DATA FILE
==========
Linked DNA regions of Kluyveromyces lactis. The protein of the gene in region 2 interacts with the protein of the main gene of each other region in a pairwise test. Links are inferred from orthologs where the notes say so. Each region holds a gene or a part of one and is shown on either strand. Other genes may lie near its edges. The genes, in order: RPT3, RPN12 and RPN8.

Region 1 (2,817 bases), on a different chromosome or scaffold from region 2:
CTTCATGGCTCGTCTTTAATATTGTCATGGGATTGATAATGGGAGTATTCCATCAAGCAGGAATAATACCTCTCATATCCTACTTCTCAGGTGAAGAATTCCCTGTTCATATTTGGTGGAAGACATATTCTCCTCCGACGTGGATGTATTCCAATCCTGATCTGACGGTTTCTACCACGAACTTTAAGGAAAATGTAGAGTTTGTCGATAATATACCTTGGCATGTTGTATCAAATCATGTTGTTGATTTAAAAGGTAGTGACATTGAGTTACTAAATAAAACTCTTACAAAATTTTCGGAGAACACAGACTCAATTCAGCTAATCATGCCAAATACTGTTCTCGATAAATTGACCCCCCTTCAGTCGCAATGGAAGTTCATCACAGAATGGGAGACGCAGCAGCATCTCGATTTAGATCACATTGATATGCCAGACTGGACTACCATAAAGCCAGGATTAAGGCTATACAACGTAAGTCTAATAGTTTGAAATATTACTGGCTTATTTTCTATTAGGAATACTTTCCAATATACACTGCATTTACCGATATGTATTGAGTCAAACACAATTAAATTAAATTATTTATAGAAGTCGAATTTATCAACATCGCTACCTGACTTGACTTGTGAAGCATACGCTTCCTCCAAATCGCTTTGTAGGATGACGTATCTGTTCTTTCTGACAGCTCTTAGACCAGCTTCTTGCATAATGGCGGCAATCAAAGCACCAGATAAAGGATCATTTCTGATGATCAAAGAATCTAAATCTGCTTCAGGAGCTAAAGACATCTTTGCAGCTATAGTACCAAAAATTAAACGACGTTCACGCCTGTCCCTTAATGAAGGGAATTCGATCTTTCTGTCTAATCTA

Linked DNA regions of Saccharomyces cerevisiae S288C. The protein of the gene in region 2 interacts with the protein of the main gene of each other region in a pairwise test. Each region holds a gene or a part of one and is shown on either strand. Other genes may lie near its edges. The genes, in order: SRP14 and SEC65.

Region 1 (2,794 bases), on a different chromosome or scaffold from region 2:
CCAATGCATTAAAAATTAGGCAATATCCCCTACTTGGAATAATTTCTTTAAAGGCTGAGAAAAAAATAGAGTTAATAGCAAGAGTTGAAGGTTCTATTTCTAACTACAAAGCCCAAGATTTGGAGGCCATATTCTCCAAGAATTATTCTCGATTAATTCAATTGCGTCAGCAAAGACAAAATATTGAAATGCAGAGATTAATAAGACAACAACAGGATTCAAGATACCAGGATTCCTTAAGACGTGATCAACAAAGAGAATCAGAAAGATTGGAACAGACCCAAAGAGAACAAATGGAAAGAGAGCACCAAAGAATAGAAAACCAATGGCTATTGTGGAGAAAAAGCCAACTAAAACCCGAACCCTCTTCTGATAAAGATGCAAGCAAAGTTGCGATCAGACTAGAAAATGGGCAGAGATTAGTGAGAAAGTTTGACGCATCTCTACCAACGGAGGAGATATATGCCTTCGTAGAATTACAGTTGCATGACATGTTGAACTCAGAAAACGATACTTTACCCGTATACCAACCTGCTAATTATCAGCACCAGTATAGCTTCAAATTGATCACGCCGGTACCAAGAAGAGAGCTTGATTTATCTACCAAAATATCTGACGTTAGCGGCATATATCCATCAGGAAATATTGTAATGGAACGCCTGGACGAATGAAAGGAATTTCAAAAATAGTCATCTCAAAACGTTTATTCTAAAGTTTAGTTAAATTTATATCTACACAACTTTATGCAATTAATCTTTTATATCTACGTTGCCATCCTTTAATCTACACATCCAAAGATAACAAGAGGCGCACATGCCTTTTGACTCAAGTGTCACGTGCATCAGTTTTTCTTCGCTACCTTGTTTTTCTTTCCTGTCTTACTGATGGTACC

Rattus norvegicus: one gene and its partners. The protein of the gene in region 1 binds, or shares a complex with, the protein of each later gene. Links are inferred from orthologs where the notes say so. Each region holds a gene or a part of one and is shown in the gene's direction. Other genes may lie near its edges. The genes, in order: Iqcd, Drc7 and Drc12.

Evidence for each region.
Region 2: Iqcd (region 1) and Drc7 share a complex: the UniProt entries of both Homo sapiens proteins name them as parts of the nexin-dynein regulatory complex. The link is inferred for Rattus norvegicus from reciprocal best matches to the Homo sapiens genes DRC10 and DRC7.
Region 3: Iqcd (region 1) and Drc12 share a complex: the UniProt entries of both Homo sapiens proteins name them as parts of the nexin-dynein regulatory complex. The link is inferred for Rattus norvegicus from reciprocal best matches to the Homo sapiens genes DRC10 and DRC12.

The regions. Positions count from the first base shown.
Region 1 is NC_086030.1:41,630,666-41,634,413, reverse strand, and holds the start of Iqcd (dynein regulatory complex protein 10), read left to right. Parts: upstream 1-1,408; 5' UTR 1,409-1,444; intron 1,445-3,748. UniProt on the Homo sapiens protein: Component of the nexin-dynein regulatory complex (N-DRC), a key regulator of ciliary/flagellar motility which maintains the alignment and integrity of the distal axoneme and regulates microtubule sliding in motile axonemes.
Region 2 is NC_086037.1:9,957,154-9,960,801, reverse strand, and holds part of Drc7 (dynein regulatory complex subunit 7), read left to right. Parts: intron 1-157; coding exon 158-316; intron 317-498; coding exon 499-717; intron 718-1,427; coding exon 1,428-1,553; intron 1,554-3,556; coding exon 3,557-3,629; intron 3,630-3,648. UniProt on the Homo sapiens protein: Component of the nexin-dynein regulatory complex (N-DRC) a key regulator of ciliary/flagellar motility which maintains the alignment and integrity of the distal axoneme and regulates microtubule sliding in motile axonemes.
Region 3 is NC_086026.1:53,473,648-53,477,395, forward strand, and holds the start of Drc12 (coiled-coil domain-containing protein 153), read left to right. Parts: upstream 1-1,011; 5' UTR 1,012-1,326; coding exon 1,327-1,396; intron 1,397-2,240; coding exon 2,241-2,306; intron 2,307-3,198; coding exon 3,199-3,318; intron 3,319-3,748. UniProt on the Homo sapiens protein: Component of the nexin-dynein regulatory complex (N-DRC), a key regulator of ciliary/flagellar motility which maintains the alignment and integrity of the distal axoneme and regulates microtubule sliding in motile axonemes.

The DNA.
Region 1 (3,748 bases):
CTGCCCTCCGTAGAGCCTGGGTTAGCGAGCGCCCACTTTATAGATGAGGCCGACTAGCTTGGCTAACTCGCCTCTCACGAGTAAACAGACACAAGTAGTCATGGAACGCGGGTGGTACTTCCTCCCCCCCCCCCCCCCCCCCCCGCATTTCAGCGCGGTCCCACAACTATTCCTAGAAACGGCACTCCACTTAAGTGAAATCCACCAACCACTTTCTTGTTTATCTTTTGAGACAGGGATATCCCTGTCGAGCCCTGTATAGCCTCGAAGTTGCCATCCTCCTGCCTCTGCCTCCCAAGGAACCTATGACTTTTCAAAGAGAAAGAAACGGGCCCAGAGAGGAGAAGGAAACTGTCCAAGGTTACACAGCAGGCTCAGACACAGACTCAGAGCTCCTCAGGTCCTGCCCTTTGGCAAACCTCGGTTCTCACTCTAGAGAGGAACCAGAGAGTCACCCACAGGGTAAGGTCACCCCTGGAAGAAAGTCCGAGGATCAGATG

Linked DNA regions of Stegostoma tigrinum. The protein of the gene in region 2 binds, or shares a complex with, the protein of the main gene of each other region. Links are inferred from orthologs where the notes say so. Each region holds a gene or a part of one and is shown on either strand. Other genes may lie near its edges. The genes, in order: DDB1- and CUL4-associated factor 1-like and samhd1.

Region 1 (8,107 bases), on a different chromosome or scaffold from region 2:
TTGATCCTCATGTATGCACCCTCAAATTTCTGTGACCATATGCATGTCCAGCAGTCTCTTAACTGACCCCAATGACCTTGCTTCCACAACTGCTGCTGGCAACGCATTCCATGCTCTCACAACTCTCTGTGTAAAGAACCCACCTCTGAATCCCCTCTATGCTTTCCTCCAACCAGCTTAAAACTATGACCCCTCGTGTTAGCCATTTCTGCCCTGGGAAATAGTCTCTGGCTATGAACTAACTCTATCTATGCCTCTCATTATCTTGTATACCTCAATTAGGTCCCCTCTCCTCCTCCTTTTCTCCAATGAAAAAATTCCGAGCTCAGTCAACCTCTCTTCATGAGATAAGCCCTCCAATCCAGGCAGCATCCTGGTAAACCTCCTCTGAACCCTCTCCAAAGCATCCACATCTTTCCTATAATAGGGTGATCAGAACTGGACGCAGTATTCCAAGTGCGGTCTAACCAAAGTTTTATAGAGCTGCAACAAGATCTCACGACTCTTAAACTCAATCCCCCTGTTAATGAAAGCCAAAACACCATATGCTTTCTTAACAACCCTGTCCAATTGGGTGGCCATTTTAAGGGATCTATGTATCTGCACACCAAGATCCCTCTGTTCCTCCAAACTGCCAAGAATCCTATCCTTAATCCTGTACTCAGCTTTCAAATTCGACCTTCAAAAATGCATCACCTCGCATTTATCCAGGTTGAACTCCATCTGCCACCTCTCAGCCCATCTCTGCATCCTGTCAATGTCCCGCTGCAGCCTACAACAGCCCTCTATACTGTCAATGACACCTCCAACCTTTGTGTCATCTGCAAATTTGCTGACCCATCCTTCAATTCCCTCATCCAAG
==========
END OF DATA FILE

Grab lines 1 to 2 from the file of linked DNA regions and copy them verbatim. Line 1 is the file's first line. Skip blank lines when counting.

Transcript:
Linked DNA regions of Kluyveromyces lactis. The protein of the gene in region 2 interacts with the protein of the main gene of each other region in a pairwise test. Links are inferred from orthologs where the notes say so. Each region holds a gene or a part of one and is shown on either strand. Other genes may lie near its edges. The genes, in order: RPT3, RPN12 and RPN8.

Region 1 (2,817 bases), on a different chromosome or scaffold from region 2: